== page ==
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From Wikipedia, the free encyclopedia

Living Free
Living Free (1972) Film Poster.jpg
Film Poster
Directed byJack Couffer
Produced byPaul B. Radin
Written byJoy Adamson (Book)
Millard Kaufman (Screenplay by)
Music bySol Kaplan
CinematographyWolfgang Suschitzky
Edited byDon Deacon
Distributed byColumbia-Warner Distributors
Columbia Pictures
Release date
  • April 15, 1972 (1972-04-15)
Running time
90 minutes
CountryUnited Kingdom

Living Free is a 1972 British drama film, written by Millard Kaufman and directed by Jack Couffer. It is starred by Nigel Davenport, Susan Hampshire and Geoffrey Keen.[1] This film is a sequel to Born Free, which was based on the book of the same name by Joy Adamson. The film Living Free is also based on a book by Joy Adamson; however, it is not based on the book of the same name but is instead based on the third book in the series, Forever Free. Singer Julie Budd sang the title song, composed by Sol Kaplan and Freddy Douglass.[2]


After Elsa the lioness dies, her three lion cubs (Jespah, Gopa and Little Elsa) are forced to move to a game preserve and must learn to hunt on their own with the help of George Adamson and his wife, Joy.


  • Nigel Davenport as George Adamson
  • Susan Hampshire as Joy Adamson
  • Geoffrey Keen as Kendall
  • Peter Lukoye as Nuru
  • Shane De Louvre as Makedde
  • Robert Beaumont as Billy Collins
  • Nobby Noble as Bank Manager
  • Allaudin Qureshi as Bank Clerk
  • Charles Hayes as Herbert Baker
  • Jean Hayes as Mrs. Herbert Baker
  • Edward Judd as Weaver


The film was nominated for one Golden Globe Awards for Best English-Language Foreign Film.[3]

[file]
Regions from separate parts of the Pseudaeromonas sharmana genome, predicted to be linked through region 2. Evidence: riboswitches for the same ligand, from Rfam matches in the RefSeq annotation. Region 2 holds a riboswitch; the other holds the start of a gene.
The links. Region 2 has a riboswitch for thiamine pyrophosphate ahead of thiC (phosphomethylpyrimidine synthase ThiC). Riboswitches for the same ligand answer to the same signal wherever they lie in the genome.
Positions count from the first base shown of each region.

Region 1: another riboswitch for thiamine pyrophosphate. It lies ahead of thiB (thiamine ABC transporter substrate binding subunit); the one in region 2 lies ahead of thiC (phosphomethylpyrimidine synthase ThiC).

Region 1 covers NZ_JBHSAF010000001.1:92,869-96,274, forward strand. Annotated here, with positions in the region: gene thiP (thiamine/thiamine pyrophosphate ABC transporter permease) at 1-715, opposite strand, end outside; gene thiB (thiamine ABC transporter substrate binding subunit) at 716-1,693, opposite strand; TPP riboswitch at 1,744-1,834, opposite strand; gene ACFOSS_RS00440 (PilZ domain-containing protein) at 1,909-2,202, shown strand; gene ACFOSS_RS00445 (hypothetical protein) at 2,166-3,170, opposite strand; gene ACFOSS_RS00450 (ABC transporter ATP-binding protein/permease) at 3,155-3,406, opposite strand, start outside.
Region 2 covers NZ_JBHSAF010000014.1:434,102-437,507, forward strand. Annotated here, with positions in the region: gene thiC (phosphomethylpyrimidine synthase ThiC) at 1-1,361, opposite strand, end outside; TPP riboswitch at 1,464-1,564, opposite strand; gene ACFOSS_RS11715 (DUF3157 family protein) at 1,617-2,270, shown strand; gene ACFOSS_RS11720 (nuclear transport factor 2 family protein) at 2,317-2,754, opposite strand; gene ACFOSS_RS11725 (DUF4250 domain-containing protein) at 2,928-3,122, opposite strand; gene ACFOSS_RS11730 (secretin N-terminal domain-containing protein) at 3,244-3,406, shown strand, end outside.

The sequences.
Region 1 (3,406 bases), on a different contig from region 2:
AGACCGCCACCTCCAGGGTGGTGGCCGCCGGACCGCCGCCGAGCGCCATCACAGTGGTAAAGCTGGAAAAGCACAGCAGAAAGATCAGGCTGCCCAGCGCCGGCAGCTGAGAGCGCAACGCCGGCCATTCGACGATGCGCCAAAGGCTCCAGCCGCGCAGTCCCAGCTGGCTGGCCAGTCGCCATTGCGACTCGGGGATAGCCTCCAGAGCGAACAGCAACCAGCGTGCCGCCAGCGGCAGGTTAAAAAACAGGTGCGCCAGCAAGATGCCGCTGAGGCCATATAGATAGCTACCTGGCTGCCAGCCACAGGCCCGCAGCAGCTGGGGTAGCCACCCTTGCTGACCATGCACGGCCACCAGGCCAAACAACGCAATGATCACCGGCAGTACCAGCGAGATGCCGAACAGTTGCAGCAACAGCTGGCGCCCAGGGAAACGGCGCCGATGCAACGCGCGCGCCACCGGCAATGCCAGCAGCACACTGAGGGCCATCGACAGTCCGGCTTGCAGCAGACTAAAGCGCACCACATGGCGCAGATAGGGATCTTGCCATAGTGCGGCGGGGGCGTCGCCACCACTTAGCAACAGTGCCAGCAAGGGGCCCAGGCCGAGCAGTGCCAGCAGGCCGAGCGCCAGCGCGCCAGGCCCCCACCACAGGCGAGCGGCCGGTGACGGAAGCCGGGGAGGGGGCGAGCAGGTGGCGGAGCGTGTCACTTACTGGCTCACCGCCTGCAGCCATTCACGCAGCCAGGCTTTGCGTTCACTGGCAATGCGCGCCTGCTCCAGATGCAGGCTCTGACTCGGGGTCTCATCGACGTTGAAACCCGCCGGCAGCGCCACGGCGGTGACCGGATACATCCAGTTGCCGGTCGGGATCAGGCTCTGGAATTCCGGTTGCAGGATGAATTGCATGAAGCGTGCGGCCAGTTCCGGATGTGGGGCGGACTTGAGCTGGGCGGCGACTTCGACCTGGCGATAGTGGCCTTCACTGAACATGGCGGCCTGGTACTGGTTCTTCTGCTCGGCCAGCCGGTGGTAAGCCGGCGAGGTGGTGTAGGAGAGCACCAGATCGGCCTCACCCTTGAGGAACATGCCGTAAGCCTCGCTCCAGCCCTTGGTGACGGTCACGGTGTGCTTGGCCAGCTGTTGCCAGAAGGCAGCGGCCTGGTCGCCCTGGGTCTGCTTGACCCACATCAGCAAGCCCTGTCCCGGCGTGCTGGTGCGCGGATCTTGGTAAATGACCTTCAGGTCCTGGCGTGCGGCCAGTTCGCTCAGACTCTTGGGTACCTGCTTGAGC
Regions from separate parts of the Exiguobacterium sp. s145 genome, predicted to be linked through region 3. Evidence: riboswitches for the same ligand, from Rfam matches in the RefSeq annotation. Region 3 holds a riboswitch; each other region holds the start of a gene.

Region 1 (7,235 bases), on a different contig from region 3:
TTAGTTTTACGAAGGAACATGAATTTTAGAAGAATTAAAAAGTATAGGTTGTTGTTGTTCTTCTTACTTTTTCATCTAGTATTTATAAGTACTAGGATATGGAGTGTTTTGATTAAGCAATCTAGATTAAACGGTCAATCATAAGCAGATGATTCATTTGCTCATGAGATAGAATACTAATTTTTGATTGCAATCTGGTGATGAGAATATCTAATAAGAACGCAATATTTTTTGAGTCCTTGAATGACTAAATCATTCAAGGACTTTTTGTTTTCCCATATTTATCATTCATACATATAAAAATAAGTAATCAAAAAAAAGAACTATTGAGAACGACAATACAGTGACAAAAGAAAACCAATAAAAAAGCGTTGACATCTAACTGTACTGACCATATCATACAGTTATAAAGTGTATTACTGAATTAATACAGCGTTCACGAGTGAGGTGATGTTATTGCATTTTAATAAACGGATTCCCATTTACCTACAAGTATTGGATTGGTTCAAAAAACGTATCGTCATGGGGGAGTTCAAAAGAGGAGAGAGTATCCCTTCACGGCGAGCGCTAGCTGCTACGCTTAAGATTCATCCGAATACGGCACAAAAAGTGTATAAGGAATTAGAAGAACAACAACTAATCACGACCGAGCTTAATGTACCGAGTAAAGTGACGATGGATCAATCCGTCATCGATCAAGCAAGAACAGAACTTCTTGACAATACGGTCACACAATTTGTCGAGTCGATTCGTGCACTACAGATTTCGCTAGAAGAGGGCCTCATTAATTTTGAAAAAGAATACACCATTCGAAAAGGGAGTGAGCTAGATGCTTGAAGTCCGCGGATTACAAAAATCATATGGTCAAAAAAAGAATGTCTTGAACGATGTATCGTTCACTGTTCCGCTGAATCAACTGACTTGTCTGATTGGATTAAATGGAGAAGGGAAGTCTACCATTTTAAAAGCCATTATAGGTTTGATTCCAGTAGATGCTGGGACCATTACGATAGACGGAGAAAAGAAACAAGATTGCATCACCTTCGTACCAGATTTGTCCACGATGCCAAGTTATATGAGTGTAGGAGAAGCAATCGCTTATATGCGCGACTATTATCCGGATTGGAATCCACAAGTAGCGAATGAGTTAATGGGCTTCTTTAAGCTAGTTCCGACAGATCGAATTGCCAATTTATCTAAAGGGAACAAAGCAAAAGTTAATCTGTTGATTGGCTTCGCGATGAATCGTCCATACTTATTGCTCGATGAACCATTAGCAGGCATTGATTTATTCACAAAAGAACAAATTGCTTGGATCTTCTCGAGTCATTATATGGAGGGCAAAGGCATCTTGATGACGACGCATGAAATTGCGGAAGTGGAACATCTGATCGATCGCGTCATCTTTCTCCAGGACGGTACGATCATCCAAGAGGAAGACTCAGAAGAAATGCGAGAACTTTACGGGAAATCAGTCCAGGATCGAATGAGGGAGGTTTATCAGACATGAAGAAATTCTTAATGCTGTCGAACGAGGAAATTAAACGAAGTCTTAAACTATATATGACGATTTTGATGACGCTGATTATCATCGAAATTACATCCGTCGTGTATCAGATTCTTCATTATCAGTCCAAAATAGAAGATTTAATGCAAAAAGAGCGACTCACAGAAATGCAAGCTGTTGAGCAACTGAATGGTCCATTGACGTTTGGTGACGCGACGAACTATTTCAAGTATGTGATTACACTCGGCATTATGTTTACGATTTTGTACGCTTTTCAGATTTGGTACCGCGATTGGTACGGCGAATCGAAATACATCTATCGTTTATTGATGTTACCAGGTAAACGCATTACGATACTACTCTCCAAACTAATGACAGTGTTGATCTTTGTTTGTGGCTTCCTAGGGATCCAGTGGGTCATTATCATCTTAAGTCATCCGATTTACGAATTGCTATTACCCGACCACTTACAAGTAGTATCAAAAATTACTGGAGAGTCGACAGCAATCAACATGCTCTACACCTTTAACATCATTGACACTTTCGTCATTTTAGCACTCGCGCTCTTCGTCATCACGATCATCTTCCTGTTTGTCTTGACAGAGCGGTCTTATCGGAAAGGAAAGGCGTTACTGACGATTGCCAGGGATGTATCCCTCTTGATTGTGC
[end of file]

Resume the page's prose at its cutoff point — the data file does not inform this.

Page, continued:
Andy Webb from "The Movie Scene" gave the film two out of five stars and stated: "What this all boils down to is that "Living Free" whilst still an entertaining movie is not a patch on "Born Free". From the change in actors, through to the overlong recap and natural history lesson it just doesn't feel right. And whilst the storyline itself relays some of the emotion of Joy and George's battle to protect Elsa's legacy the connection to the emotion never really comes across from the acting or the way the movie is directed.[4] Howard Thompson from The New York Times wrote: "'Born Free' history is repeating itself and the freshness and novelty wear thin. Still, these are enterprising, well-meaning adults, the animals—all of them — and the exotic scenery are diverting and the picture is clean as a lion's tooth, not that we've ever crawled up close for a look. "Living Free" is close enough to sensible entertainment for the children — and bright ones, too."[5]


  1. ^ "Living Free (1972)". BFI. Retrieved 9 July 2017.
  2. ^ Passafiume, Andrea (2015). "Living Free (1972)". Turner Classic Movies.
  3. ^ "Awards for 1973". IMDB. Retrieved 9 July 2017.
  4. ^ Webb, Andy. "Living Free (1972)". The Movie Scene.
  5. ^ Thompson, Howard. "Film: Elsa's Cubs Pad In:' Living Free' Tracks Trio Raised by Humans". The New York Times. Retrieved 9 July 2017.

External links

This page was last edited on 14 January 2021, at 07:29
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